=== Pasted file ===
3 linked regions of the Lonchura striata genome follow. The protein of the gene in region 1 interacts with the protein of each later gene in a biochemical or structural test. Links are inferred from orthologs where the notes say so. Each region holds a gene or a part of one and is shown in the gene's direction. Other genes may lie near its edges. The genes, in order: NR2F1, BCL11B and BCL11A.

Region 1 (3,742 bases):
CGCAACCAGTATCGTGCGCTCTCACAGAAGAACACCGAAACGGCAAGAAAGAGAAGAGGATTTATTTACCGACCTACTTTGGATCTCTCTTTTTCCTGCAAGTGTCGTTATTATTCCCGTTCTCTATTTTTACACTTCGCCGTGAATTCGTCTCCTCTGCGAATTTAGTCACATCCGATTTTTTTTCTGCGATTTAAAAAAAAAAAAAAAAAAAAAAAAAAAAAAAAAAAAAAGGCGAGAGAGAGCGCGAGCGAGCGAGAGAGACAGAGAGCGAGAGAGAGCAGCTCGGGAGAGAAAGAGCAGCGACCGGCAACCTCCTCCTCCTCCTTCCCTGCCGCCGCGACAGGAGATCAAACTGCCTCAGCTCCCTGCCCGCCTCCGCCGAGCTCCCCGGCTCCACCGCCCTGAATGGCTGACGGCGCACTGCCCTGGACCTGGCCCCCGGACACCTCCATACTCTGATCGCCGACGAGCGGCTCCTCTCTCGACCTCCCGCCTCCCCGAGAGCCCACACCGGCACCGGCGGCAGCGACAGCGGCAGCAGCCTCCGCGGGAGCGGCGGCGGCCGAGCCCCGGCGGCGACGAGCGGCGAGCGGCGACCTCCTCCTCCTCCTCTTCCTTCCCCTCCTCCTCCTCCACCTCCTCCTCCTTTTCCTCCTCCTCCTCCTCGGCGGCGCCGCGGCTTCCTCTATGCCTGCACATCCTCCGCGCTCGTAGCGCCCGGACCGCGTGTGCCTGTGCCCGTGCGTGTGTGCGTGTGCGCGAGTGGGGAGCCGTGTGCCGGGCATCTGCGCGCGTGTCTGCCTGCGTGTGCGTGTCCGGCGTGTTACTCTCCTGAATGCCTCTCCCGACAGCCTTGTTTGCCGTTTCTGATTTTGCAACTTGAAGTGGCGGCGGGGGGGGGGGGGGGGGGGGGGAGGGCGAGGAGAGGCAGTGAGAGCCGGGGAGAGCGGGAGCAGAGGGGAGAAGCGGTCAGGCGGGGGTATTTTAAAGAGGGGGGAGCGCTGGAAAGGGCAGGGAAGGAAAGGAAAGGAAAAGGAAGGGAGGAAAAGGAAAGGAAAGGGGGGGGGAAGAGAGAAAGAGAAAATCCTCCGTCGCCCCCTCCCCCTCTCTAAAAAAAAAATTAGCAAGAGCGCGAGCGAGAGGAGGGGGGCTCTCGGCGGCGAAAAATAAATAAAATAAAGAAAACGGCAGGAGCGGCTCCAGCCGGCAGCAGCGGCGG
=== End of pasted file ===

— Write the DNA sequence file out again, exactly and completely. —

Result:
3 linked regions of the Lonchura striata genome follow. The protein of the gene in region 1 interacts with the protein of each later gene in a biochemical or structural test. Links are inferred from orthologs where the notes say so. Each region holds a gene or a part of one and is shown in the gene's direction. Other genes may lie near its edges. The genes, in order: NR2F1, BCL11B and BCL11A.

Region 1 (3,742 bases):
CGCAACCAGTATCGTGCGCTCTCACAGAAGAACACCGAAACGGCAAGAAAGAGAAGAGGATTTATTTACCGACCTACTTTGGATCTCTCTTTTTCCTGCAAGTGTCGTTATTATTCCCGTTCTCTATTTTTACACTTCGCCGTGAATTCGTCTCCTCTGCGAATTTAGTCACATCCGATTTTTTTTCTGCGATTTAAAAAAAAAAAAAAAAAAAAAAAAAAAAAAAAAAAAAAGGCGAGAGAGAGCGCGAGCGAGCGAGAGAGACAGAGAGCGAGAGAGAGCAGCTCGGGAGAGAAAGAGCAGCGACCGGCAACCTCCTCCTCCTCCTTCCCTGCCGCCGCGACAGGAGATCAAACTGCCTCAGCTCCCTGCCCGCCTCCGCCGAGCTCCCCGGCTCCACCGCCCTGAATGGCTGACGGCGCACTGCCCTGGACCTGGCCCCCGGACACCTCCATACTCTGATCGCCGACGAGCGGCTCCTCTCTCGACCTCCCGCCTCCCCGAGAGCCCACACCGGCACCGGCGGCAGCGACAGCGGCAGCAGCCTCCGCGGGAGCGGCGGCGGCCGAGCCCCGGCGGCGACGAGCGGCGAGCGGCGACCTCCTCCTCCTCCTCTTCCTTCCCCTCCTCCTCCTCCACCTCCTCCTCCTTTTCCTCCTCCTCCTCCTCGGCGGCGCCGCGGCTTCCTCTATGCCTGCACATCCTCCGCGCTCGTAGCGCCCGGACCGCGTGTGCCTGTGCCCGTGCGTGTGTGCGTGTGCGCGAGTGGGGAGCCGTGTGCCGGGCATCTGCGCGCGTGTCTGCCTGCGTGTGCGTGTCCGGCGTGTTACTCTCCTGAATGCCTCTCCCGACAGCCTTGTTTGCCGTTTCTGATTTTGCAACTTGAAGTGGCGGCGGGGGGGGGGGGGGGGGGGGGGAGGGCGAGGAGAGGCAGTGAGAGCCGGGGAGAGCGGGAGCAGAGGGGAGAAGCGGTCAGGCGGGGGTATTTTAAAGAGGGGGGAGCGCTGGAAAGGGCAGGGAAGGAAAGGAAAGGAAAAGGAAGGGAGGAAAAGGAAAGGAAAGGGGGGGGGAAGAGAGAAAGAGAAAATCCTCCGTCGCCCCCTCCCCCTCTCTAAAAAAAAAATTAGCAAGAGCGCGAGCGAGAGGAGGGGGGCTCTCGGCGGCGAAAAATAAATAAAATAAAGAAAACGGCAGGAGCGGCTCCAGCCGGCAGCAGCGGCGG